Air Force acquisition chief Will Roper is trying to build the case for frequent, spiral development of the Digital Century Series (DCS) of aircraft–among them the Next-Generation Air Dominance (NGAD) fighter–in preparation for the release of the fiscal 2022 budget in the first quarter of next year.

That effort is part of Roper’s goal to shift billions of dollars from the decades-long sustainment of legacy systems–what Roper terms “geriatrics”–to research and development and procurement of cutting edge systems that the Air Force may frequently replace or upgrade.

“I’m having discussions with Pentagon leadership trying to determine will we push the accelerator and if so how much and then I can turn that into the unit cost and that will start the discussion with the Pentagon, with the Hill and others on, ‘Are you really willing to have those sticker prices go up, if your total cost of ownership comes down?'” Roper told reporters on Sept. 23. “I pray the answer is yes because we’re not going to be the kind of Air Force we need to be, if most of our money is in geriatrics.”

The U.S. Air Force acquisition office finished its acquisition strategy for NGAD in late July, and Roper told the Air Force Association virtual Air, Space, and Cyber conference this month that the service has already flown a full-scale NGAD demonstrator.

The Air Force has been working on a business case to support a novel method to develop next-generation fighter jets more quickly and efficiently (Defense Daily, June 9).

Named for the service’s 1950s Century Series model of building aircraft, the Digital Century Series is to encompass digital engineering, modular open systems architecture and agile software development.

Digital engineering uses simulations and 3D models to shorten design times and manage platform life cycles.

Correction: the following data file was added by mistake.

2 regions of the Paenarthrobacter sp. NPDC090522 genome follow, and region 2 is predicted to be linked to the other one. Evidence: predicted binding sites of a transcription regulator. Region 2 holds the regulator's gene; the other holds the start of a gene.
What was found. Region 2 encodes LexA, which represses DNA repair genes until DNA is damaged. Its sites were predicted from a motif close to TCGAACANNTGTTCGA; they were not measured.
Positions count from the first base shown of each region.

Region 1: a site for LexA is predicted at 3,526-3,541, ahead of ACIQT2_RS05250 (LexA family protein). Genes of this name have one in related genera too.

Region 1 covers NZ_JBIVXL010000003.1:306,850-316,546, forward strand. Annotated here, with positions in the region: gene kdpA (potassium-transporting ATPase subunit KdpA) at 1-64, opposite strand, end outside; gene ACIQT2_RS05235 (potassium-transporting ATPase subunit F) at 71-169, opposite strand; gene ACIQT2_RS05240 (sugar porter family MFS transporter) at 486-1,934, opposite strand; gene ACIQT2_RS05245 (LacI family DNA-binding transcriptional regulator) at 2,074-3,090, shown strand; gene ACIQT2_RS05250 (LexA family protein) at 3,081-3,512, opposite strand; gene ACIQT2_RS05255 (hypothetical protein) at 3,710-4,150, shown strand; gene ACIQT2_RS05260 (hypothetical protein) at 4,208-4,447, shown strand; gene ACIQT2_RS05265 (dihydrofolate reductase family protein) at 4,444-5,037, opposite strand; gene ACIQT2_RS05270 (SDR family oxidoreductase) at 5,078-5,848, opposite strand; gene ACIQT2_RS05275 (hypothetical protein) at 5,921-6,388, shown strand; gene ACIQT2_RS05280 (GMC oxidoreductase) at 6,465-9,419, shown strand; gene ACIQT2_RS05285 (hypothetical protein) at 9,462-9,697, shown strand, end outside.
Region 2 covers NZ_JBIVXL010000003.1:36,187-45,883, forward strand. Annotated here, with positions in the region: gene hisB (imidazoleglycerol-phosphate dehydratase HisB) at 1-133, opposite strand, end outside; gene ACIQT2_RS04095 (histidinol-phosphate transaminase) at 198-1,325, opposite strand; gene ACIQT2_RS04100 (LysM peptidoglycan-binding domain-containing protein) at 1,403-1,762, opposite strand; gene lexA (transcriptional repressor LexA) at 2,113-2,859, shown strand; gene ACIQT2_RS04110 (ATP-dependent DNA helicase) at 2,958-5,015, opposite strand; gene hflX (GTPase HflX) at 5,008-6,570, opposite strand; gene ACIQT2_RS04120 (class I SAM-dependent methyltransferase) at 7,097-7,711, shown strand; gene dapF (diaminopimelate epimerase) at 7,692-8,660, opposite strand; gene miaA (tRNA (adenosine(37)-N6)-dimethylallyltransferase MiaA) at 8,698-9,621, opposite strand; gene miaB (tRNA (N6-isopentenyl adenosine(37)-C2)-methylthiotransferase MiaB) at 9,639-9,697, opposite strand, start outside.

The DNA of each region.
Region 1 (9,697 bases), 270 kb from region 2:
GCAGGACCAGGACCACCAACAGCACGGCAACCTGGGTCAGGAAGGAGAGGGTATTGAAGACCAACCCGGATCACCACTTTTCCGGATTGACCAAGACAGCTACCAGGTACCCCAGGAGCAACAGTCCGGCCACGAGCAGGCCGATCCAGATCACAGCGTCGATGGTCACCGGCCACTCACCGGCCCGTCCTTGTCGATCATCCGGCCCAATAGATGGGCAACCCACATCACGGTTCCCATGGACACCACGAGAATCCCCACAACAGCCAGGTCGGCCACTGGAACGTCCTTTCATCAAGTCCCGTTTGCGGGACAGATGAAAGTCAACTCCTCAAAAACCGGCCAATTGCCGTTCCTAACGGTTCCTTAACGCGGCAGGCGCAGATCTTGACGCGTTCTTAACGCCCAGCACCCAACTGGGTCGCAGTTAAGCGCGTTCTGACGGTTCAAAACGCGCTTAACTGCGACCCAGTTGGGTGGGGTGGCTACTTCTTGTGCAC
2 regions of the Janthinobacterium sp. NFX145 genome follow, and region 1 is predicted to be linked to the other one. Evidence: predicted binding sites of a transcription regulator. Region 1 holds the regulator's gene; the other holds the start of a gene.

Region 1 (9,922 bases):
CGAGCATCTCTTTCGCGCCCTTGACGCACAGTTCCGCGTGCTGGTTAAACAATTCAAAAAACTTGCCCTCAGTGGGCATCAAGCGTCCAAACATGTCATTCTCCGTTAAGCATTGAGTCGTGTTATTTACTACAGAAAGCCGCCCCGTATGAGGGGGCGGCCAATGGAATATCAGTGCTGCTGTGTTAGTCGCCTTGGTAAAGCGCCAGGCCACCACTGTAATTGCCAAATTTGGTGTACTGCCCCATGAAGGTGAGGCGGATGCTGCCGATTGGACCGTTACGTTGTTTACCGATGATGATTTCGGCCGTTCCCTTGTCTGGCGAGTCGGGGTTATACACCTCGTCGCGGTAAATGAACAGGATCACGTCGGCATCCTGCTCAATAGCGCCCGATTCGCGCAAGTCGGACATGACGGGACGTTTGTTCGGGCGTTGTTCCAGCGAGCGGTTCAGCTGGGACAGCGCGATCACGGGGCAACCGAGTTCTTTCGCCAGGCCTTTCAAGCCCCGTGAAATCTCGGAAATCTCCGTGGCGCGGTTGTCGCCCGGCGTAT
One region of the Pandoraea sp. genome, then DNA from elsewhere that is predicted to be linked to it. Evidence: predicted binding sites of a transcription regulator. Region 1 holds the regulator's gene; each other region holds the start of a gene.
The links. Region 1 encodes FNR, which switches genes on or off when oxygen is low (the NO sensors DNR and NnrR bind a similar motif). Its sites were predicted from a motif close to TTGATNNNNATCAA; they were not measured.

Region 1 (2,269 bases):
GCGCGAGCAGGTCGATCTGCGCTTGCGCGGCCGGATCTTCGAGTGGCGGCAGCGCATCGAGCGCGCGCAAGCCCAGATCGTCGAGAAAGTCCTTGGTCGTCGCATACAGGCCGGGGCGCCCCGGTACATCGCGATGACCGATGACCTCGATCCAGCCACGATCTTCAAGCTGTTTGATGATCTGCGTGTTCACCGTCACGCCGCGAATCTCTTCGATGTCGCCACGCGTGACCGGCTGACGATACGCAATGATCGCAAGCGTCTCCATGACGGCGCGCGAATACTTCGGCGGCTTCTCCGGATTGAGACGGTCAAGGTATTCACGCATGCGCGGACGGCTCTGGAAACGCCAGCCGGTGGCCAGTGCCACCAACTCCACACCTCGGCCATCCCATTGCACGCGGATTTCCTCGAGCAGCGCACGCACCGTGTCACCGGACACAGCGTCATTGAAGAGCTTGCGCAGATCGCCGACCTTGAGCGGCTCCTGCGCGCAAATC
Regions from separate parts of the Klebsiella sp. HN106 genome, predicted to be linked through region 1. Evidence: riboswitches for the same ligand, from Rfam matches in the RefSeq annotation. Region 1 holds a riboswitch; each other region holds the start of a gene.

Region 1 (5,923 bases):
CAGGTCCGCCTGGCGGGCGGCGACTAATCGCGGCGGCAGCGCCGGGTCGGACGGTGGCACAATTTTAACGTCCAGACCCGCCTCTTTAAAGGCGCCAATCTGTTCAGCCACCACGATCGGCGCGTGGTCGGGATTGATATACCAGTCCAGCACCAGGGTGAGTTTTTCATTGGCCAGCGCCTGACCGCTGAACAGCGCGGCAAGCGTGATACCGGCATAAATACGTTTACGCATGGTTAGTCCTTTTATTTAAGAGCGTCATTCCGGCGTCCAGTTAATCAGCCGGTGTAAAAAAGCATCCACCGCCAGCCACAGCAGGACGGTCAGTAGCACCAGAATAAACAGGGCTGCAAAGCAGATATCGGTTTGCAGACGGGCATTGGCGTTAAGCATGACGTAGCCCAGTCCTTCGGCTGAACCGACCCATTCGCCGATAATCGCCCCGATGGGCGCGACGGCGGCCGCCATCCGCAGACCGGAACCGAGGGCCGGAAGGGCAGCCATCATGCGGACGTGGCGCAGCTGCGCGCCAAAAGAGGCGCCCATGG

“You can do a traditional aircraft buy…[and] use digital engineering to get your direct and indirect labor costs out, do simple assembly, do a 30-year aircraft mass production purchase and modernize and sustain that aircraft until you retire it,” Roper said on Sept. 23. “If you do that kind of profile, it’s very modernization and sustainment heavy. You can also use digital engineering to flip it the other way. You can do smaller lots and give up economic order quantities, but you can spiral more frequently. Because you’re not doing large procurement lots, you can afford those spirals, and you can also afford to not keep the airplane for 30 years. And that frees up the massive amounts of money that we spend in modernization and sustainment but that very few people report about and that very few [congressional] hearings are held on.”

In her kick-off address to the Air Force Association’s virtual Air, Space, and Cyber (vASC) conference on Sept. 14, U.S. Air Force Secretary Barbara Barrett named the Boeing [BA] and Saab Red Hawk training aircraft as the first system to carry the “e” prefix designating digitally engineered systems (Defense Daily, Sept. 14).

Digital engineering has been a stated priority for Roper, as the service seeks to save time and money through computer testing before bending metal and as the service seeks to expand its industrial supply base beyond a handful of well-established primes to start-up companies as well.

E-systems could range from aircraft and drones to satellites and the Ground-Based Strategic Deterrent (GBSD).

A 19-page paper by Roper on Sept. 15 presents a possible scenario for buying the DCS aircraft in five lots of 75 every 8 years–a total of 375 aircraft over 40 years. The 8 years would be more akin to the 1970s in which 10 companies built fighters in four-year “innovation cycles,” versus the three fighter companies today that take several decades to build a fighter.

“The 150 primary aircraft available is about as low as you can go,” Roper said of the DCS estimate in his paper. “That is not the optimal way to buy aircraft. It’s meant to show what is the entry level for having a possible business case for industry as well as the number of aircraft that close for our operators.”

“If you don’t give Air Combat Command a wing of aircraft with all of the spares, replacements and training aircraft needed, it’s not actually a real combat capability,” he said. “Just like quantum physics, there’s a quantum unit of air power for the command, and those lots of 75 ended up being a really good place to enter the equation, and if you want to buy more airplanes than that, then the math gets better for us.”

Although the Air Force has yet to divulge the written NGAD acquisition strategy, it would likely have multiple companies simultaneously developing new fighter aircraft using what current technologies are available. The Air Force would then downselect to a single vendor and procure a small number of fighter jets before going back to the drawing board in as little as five years.